Biotin for Hair
Biotin, also known as vitamin H, is a member of the vitamin B family and can be found in foods such as egg yolks, brewer’s yeast, sardines, soybeans, and nuts. B vitamins are associated with the healthy metabolizing of fats and amino acids, making them essential to the maintenance and growth of hair, fingernails, liver cells, eyes, and skin.1 Because the human body uses biotin to encourage protein production, a common question is, “is biotin good for hair?”
Studies have shown that biotin deficiencies can cause hair loss, which has been successfully treated with biotin supplements.2 This is why biotin is one of the most commonly known vitamins for hair. Biotin deficiency is rare, and usually occurs in cases of intravenous nutrition or diseases, such as Crohn’s, which can cause nutrition absorption problems.1
There has been plenty of research into the subject of biotin benefits for hair, but exactly what does biotin do for hair, and how could it be used as part of your daily routine? Biotin supplements for hair are backed by years of anecdotal evidence which support its use to treat brittle and damaged hair follicles, as well as hair loss. Read on for a closer look at the science behind biotin, and whether it really works.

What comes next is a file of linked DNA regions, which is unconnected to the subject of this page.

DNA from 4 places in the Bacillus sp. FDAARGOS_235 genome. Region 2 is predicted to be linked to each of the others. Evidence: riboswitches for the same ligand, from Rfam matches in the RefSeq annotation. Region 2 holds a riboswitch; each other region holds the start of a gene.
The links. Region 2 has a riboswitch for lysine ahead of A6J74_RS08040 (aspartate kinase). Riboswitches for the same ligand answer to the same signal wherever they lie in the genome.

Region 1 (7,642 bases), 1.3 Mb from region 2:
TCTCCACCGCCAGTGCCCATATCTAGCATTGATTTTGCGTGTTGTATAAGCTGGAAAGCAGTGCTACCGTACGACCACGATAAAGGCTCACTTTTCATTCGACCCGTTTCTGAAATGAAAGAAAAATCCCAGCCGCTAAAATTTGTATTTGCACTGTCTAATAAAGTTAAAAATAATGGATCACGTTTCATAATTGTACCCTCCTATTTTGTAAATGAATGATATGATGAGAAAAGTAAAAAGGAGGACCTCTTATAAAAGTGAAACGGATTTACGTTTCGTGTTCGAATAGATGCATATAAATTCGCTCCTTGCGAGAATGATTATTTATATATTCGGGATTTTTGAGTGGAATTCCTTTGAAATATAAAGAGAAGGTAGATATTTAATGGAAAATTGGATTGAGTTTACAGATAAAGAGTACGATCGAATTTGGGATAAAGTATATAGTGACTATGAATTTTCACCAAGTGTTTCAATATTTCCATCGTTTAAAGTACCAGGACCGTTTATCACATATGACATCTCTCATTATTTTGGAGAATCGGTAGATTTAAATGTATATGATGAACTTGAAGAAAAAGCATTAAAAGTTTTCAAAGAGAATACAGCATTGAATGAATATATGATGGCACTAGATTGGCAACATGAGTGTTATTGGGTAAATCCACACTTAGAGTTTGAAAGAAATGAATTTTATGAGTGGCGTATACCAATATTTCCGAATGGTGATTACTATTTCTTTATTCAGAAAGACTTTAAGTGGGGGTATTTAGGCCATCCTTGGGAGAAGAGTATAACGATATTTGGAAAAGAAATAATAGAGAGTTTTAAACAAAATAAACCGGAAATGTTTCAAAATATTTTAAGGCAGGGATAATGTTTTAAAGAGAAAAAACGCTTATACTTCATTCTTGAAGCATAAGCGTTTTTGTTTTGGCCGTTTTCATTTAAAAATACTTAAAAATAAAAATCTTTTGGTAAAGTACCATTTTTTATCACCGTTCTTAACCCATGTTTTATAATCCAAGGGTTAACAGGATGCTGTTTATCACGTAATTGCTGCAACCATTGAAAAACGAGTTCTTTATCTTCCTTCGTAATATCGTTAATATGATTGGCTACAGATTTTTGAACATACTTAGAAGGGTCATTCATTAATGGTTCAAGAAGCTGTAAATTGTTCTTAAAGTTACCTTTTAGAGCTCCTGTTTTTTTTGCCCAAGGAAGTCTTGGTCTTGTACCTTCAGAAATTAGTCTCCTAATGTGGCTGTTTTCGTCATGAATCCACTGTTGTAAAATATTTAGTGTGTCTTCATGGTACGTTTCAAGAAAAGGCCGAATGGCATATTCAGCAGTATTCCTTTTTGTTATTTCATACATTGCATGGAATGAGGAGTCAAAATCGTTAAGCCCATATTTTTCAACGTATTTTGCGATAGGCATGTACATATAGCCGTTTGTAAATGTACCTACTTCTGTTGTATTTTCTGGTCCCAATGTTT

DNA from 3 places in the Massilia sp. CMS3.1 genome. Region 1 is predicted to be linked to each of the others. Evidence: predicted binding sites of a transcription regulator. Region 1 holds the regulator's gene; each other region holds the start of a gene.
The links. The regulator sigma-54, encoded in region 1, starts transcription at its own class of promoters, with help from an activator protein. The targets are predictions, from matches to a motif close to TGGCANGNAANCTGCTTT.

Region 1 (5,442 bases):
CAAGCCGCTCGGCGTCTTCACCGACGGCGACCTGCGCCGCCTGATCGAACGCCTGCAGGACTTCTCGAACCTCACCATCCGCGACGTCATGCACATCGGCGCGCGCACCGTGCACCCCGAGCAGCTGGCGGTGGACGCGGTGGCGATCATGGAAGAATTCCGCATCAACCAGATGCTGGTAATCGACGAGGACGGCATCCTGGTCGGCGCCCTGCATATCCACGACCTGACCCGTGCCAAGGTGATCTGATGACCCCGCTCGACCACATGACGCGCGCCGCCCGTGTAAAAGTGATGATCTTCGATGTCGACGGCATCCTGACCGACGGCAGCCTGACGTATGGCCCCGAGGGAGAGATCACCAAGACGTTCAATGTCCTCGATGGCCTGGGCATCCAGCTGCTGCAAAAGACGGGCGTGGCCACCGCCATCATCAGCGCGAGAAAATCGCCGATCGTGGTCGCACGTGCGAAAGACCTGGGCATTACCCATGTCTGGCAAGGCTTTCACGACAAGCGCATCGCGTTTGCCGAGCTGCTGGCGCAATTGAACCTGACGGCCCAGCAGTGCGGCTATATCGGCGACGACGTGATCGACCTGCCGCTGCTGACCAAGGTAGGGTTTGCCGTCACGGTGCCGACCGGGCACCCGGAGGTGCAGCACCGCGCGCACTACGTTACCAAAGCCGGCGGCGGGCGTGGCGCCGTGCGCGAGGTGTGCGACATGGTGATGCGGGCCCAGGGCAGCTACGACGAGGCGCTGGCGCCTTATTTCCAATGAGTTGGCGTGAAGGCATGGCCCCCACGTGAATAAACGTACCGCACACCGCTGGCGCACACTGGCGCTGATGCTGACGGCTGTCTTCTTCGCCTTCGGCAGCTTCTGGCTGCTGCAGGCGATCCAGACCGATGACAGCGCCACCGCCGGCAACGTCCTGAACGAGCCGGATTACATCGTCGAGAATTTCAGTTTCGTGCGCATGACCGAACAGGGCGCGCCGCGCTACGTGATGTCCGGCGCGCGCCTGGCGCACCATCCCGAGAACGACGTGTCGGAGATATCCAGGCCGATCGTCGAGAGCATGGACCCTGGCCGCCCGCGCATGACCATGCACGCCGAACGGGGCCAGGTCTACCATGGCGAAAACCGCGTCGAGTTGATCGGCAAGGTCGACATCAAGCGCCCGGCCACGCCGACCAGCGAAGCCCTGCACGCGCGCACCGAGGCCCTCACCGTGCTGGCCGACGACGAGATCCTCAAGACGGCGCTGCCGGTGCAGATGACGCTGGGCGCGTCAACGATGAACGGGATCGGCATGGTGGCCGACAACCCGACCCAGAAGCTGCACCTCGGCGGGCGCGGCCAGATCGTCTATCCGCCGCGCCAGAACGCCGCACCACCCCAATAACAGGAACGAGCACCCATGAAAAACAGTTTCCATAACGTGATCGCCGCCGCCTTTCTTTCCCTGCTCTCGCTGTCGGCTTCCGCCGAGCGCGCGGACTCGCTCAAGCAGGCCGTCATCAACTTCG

Biotin for Hair Growth
Now that you know what biotin is, where to find it, and the effects of deficiency on your hair, you may be wondering, “does biotin help hair growth?” There are very few biotin hair growth studies including humans, however, one study published in 2015 did find success with a combination of a marine complex, silica, zinc, vitamin C, and biotin.
A group of 30 subjects received the biotin supplement orally over a period of 3-months, while a second group of 30 received a placebo. The biotin group saw less hair shedding during washing and routine care, faster hair growth, and thicker, stronger hair.3 Although further human research is necessary, and this study used a combination of ingredients to induce hair growth, the results do suggest that biotin pills for hair growth could be successful.
Biotin was first discovered in 1916 by W.G. Bateman, although it wasn’t named Biotin until 1940. The accidental discovery was stumbled upon when a diet high in egg white caused hair loss in subjects, and supplementation with biotin was found to restore natural hair growth.4 Its use as a hair growth supplement didn’t become popular until the 1980’s, when screening for biotin deficiency became available in hospitals.
In reviews which focus on biotin pills for hair growth, before and after photos are often available. Many of these reviews have positive messages and show significant visual improvements in the appearance of hair.
Biotin for Facial Hair
There are no scientific studies which have focused on the successful use of biotin for facial hair growth, but anecdotal evidence supports its use as a beard growth supplement. Some users have reported noticing thicker hair on the head, face, and other regions of the body because of taking biotin. Due to the lack of information on human reactions to biotin regarding facial and body hair, it is unconfirmed whether it would cause unwanted facial hair growth in women.